For some years now I have often heard Yogyakarta's Sosrowijayan neighbourhood described as either a ‘typically conservative kampung’ or a ‘tourist ruined commercial zone’. In Part One I sought to problematise this division by examining music making and capital conversions among becak drivers and street guides. Part Two begins by focusing on women in Sosrowijayan, with subsequent chapters mapping out manifestations of gendered physical behaviour at musical events that took place in kampung and commercial venues across the city. By analysing and comparing nonverbal forms of communication and interaction in these cultural spaces, I seek to identify connections between intergenerational/communal and cross-cultural/commercial influences on gendered identities, and in turn between the kampung and commercial activities that took place in and around Sosrowijayan's public spaces. These influences can thereby be related to the village/urban, campursari/musik jalanan and becak driver/street guide divisions already identified and scrutinised, but now analysed across multiple spaces and genres.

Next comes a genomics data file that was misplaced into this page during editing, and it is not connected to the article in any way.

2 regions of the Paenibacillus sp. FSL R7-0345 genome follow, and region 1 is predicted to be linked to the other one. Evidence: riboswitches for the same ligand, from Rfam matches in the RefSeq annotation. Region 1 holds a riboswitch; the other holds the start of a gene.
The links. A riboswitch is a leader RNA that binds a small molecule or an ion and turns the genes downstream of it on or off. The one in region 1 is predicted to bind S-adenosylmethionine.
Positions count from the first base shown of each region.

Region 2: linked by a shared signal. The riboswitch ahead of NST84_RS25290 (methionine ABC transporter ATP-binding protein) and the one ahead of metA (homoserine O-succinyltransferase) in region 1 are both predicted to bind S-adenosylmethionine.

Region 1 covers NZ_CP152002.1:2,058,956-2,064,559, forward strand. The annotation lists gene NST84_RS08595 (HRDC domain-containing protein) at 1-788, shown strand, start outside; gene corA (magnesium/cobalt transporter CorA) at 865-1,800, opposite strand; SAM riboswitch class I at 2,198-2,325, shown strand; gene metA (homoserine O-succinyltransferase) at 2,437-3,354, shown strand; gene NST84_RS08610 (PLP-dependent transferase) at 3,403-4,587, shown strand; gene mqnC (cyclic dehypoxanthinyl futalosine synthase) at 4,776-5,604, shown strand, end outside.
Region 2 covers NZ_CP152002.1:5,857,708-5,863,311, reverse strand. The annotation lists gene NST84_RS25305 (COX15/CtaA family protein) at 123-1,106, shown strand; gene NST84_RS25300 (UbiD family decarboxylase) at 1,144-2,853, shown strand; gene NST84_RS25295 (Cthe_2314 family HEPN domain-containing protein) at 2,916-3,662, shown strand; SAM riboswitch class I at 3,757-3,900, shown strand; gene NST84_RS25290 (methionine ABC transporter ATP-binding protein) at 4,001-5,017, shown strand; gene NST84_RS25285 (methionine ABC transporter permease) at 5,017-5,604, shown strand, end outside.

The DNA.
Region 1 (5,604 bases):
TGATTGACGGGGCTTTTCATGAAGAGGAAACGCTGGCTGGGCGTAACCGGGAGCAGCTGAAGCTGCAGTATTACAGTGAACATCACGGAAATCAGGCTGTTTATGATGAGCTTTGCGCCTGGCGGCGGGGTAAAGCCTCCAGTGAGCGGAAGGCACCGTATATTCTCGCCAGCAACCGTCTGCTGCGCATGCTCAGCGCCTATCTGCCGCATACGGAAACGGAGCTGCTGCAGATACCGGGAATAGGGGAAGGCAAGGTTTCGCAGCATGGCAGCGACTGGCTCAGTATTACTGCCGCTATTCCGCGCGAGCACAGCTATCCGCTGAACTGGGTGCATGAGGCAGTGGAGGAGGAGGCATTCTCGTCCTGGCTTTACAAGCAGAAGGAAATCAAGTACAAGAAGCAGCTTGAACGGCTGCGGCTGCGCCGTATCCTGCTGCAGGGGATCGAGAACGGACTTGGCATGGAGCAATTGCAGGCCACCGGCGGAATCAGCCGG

The lives of male street guides and/or street children have been the subject of rigorous research on inner-city Yogyakarta. A useful starting point for the present discussion is to schematize the public life of women in Sosrowijayan. I suggest that three broad groups interacted socially around the neighbourhood during my research, each of which tended to gravitate toward some musical worlds and not others. First were those not especially kampung-bound nor commercially exploited. These included public-oriented wives of kampung association leaders, as well as some university students and NGO workers. Second, some women in staff positions, approaching the age of 25 and facing expectations of marriage and children, sought financial and other means to escape ‘kampun gan’ pressures and avoid dependency on men by developing their English language, business and, in some cases, musical skills. And third were a dozen or so women I wish to call ‘perek’, from perempuan eksperimental and meaning ‘experimental girls’ (Murray 1991; Richter 2008b).
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